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    You disagree with what? With the fact that some people use the word in that way? If so, you are wrong. As I said to Mick, you are welcome to eschew the use, and even to advise against its use. But, to take your own words, "I see many cases where much effort is made" to avoid a perfectly clear and useful word and insist on an unnecessary circumlocution. – Colin Fine Oct 21 '16 at 13:54
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    That is a harsh response, my view. I'm sure you will disagree. My disagreement stands clearly. I disagree that the scenario you offered allows training to be pluralized by adding an "s". Creating words to allow curious plurals to be applied is not good writing, my view. – Reginald Steggles Oct 21 '16 at 14:28
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    What do you mean by “allows”? There is no governing body over the English language, and no one to dictate what is allowed and what is illegal. There is only established/conventional and unestablished/unconventional usages—plus of course the very large field that falls in between, being not quite common enough to be conventional, but not rare or nonce enough to be unconventional, either. Trainings is used by competent native speakers of English, is clear and unambiguous, and is in the process of being conventionalised. Creating unwieldy constructions to avoid simpler ones is not good writing. – Janus Bahs Jacquet Oct 21 '16 at 14:46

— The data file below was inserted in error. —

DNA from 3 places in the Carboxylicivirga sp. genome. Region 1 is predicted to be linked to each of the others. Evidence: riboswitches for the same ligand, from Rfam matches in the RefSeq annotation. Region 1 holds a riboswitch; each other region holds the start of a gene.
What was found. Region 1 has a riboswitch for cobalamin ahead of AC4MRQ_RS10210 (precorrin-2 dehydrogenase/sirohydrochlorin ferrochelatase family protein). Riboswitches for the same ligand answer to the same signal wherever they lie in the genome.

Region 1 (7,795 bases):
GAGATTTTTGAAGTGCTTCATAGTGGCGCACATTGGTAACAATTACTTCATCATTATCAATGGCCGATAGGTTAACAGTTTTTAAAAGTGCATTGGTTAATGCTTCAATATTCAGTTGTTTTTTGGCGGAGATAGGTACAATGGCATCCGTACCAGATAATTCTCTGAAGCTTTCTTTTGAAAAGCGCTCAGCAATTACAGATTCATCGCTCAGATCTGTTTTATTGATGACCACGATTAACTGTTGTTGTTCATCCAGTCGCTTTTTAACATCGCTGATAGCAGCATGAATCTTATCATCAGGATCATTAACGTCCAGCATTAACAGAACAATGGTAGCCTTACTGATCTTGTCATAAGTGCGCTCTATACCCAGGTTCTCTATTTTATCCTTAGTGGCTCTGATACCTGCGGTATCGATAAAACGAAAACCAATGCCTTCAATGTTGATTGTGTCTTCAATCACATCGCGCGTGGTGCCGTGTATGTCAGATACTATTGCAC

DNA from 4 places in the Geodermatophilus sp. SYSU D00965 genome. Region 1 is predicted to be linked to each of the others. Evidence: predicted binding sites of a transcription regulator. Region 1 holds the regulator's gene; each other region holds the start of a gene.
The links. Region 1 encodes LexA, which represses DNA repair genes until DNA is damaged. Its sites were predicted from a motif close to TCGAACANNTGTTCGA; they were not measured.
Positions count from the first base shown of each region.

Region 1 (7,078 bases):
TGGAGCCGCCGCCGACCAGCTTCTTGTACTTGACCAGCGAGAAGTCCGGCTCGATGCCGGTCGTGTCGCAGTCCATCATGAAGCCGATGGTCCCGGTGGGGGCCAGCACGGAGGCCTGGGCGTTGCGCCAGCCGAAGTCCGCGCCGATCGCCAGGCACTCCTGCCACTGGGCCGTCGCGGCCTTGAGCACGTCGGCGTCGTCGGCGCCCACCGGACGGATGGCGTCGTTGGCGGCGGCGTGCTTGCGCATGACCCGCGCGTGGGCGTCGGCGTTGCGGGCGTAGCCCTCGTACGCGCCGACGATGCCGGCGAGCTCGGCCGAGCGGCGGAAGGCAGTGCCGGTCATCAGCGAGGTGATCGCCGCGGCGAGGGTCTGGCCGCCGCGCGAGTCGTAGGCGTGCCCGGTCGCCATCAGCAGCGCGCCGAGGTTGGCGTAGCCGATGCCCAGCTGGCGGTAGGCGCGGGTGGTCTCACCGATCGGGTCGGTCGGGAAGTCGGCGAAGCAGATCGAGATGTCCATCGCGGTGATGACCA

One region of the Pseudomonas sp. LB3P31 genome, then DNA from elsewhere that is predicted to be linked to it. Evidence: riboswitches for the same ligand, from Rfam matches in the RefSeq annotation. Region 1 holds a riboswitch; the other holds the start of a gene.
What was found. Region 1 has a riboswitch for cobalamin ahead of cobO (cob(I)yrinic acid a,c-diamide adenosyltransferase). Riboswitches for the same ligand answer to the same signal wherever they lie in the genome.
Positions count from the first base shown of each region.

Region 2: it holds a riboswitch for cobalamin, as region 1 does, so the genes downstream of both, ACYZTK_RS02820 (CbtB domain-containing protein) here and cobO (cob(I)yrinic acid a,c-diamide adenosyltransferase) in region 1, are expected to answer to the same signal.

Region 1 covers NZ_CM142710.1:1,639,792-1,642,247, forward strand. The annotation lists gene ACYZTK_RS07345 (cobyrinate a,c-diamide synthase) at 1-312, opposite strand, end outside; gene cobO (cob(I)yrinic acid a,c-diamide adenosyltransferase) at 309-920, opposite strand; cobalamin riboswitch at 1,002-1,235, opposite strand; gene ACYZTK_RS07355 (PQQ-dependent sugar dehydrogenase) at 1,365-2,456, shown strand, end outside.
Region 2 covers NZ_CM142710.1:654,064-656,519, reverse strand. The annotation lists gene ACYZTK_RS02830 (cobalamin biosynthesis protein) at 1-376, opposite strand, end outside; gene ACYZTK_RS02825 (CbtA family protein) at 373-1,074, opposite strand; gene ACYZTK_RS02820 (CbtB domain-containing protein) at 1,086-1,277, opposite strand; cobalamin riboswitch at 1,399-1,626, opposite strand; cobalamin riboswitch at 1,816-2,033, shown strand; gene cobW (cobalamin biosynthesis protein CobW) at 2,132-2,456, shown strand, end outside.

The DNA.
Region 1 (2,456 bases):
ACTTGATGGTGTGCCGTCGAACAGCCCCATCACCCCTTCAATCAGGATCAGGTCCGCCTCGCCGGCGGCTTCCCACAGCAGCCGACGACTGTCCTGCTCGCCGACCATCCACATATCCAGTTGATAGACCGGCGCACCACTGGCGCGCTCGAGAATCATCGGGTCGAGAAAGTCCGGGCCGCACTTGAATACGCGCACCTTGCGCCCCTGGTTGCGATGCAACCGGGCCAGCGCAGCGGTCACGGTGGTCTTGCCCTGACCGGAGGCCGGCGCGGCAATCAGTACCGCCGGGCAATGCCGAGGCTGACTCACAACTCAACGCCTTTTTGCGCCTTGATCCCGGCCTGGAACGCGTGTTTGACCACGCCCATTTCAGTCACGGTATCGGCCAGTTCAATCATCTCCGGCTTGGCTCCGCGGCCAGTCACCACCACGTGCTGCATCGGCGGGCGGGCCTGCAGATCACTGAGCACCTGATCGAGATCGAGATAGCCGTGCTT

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    @JanusBahsJacquet but 'trainings'? It just sounds so wrong, like throwing with your non-dominant hand, it's possible and may be more practical in certain situations, but it feels all sorts of wrong. – Mitch Oct 21 '16 at 15:19
  • @Mitch I'm with Colin here: I don’t find it wrong or even jarring at all. It’s a bit jargony and mostly something you’d expect to find in business speak, but it’s fairly natural and unwrong to my ear. I wouldn’t notice or balk at it if I saw it in writing (provided it was used in a way that makes sense). To me, it’s already quite conventionalised; to others, not at all. That’s what I meant by it being in the process of being conventionalised. – Janus Bahs Jacquet Oct 21 '16 at 15:22